The multilateral talks scheduled to start in Annapolis tomorrow aren't getting a lot of optimistic press. The hostess, Condi Rice, has ratcheted down expectations quite a bit, and neither side is holding out much hope for a serious breakthrough. Setting aside the fact that most breakthroughs tend to occur when they're not expected, it's worth wondering why everyone is so downbeat ahead of this summit.
It's been many years since there were high-level, substantive talks of bringing about a lasting peace between Israel and the Arab world. The hope is that the parties will feel especially encouraged to put on a good show with their best friends in the audience; and that now finally there's some readiness to make that breakthrough.
The basic problem with these talks is the asymmetry of the situation, which boils down to this: Palestinian concessions can only consist of promises, which can easily be broken; while Israeli concessions will consist of sacrifices that can be reversed only at great cost. Israel has every incentive and reason to be skeptical. The well-founded fear is that Israel will give territorial concessions (which means increasing security risk), there will be more mortar and Kassam attacks, and then everyone will call for more peace talks where Israel will be expected to make more painful sacrifices for the sake of "peace."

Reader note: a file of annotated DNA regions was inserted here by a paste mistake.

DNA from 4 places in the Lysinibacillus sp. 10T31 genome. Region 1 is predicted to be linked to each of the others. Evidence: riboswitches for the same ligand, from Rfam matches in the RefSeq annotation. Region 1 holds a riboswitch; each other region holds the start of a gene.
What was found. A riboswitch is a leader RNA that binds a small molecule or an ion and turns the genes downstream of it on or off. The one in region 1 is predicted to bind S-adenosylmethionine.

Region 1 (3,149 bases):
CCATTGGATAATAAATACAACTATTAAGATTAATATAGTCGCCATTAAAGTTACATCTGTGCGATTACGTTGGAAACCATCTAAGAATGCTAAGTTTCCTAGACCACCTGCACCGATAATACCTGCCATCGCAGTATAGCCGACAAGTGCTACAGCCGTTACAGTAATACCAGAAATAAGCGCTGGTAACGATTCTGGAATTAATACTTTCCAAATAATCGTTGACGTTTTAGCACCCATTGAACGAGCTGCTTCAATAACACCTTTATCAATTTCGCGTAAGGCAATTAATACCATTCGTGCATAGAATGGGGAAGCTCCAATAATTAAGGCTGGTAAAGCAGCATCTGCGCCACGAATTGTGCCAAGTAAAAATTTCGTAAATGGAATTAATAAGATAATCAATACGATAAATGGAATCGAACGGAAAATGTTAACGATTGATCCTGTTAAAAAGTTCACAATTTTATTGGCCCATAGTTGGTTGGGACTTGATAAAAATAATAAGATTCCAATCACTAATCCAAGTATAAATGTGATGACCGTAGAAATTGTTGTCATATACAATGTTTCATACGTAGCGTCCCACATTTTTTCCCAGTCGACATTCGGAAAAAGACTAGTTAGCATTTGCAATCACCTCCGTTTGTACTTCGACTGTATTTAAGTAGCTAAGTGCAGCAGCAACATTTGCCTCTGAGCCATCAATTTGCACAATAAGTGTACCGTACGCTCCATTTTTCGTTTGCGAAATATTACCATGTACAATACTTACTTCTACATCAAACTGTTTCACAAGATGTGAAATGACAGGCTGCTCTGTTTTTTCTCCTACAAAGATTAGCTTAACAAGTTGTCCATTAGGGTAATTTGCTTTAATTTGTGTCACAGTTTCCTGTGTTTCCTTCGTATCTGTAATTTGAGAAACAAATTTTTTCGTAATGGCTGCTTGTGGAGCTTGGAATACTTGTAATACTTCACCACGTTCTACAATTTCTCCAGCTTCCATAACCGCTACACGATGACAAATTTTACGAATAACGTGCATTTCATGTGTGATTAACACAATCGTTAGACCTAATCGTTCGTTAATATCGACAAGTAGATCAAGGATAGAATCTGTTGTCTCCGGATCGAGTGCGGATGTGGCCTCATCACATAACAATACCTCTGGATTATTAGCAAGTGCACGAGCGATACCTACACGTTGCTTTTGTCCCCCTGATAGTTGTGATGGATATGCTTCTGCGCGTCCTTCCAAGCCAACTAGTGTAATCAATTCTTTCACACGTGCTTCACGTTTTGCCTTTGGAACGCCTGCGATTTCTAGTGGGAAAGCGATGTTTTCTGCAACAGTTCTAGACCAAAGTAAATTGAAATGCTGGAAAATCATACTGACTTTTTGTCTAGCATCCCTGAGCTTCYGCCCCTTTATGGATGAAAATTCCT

The big, unanswered question is this: what will the Palestinians accept in order to end their "struggle" for good and make peace not just with Israel, but with life in general? This is a group of people whose very identity has been tied up in a more or less accurate view of history, namely that they've been dispossessed and victimized by another group of people whose claim to their country is fundamentally unfounded, whose religion is inferior, and whose ethnicity they think is phony. Does anyone really think that a country consisting of the entire pre-1967 West Bank and major portions of Jerusalem will be enough to satisfy the discontent they feel?
I hate to say this, but I just don't think so. I hope I am wrong, but my best sense is that the Palestinians are looking for outcomes that justify their suffering, vindicate their humiliation, elevate their nationalist aspirations by giving them victory. A negotiated settlement can not accomplish these things.
Now of course if I'm right (and I hope I'm not), the Israeli government has everything to gain by making offers for a peaceful resolution in return for unequivocal and irrevocable acceptance from the Palestinians, knowing full well they won't accept it.